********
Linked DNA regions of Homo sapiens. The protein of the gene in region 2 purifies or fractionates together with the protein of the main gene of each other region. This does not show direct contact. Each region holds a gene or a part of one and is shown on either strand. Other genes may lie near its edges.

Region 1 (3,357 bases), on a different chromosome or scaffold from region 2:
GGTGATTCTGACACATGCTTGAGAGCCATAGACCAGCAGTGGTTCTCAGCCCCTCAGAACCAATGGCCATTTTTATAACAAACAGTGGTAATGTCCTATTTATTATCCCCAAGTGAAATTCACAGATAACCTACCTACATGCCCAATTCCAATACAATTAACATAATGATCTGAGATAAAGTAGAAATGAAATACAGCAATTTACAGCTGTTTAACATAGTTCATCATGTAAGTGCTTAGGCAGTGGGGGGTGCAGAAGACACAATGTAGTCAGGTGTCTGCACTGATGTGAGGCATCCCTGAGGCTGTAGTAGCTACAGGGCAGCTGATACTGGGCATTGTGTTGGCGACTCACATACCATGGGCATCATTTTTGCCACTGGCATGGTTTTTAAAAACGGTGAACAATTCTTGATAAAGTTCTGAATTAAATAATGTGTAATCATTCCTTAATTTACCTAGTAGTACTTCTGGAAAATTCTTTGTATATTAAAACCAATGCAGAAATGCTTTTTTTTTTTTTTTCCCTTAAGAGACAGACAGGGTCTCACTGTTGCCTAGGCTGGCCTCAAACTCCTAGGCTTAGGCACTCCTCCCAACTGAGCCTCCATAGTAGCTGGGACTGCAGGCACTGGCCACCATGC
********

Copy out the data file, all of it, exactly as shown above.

Linked DNA regions of Homo sapiens. The protein of the gene in region 2 purifies or fractionates together with the protein of the main gene of each other region. This does not show direct contact. Each region holds a gene or a part of one and is shown on either strand. Other genes may lie near its edges.

Region 1 (3,357 bases), on a different chromosome or scaffold from region 2:
GGTGATTCTGACACATGCTTGAGAGCCATAGACCAGCAGTGGTTCTCAGCCCCTCAGAACCAATGGCCATTTTTATAACAAACAGTGGTAATGTCCTATTTATTATCCCCAAGTGAAATTCACAGATAACCTACCTACATGCCCAATTCCAATACAATTAACATAATGATCTGAGATAAAGTAGAAATGAAATACAGCAATTTACAGCTGTTTAACATAGTTCATCATGTAAGTGCTTAGGCAGTGGGGGGTGCAGAAGACACAATGTAGTCAGGTGTCTGCACTGATGTGAGGCATCCCTGAGGCTGTAGTAGCTACAGGGCAGCTGATACTGGGCATTGTGTTGGCGACTCACATACCATGGGCATCATTTTTGCCACTGGCATGGTTTTTAAAAACGGTGAACAATTCTTGATAAAGTTCTGAATTAAATAATGTGTAATCATTCCTTAATTTACCTAGTAGTACTTCTGGAAAATTCTTTGTATATTAAAACCAATGCAGAAATGCTTTTTTTTTTTTTTTCCCTTAAGAGACAGACAGGGTCTCACTGTTGCCTAGGCTGGCCTCAAACTCCTAGGCTTAGGCACTCCTCCCAACTGAGCCTCCATAGTAGCTGGGACTGCAGGCACTGGCCACCATGC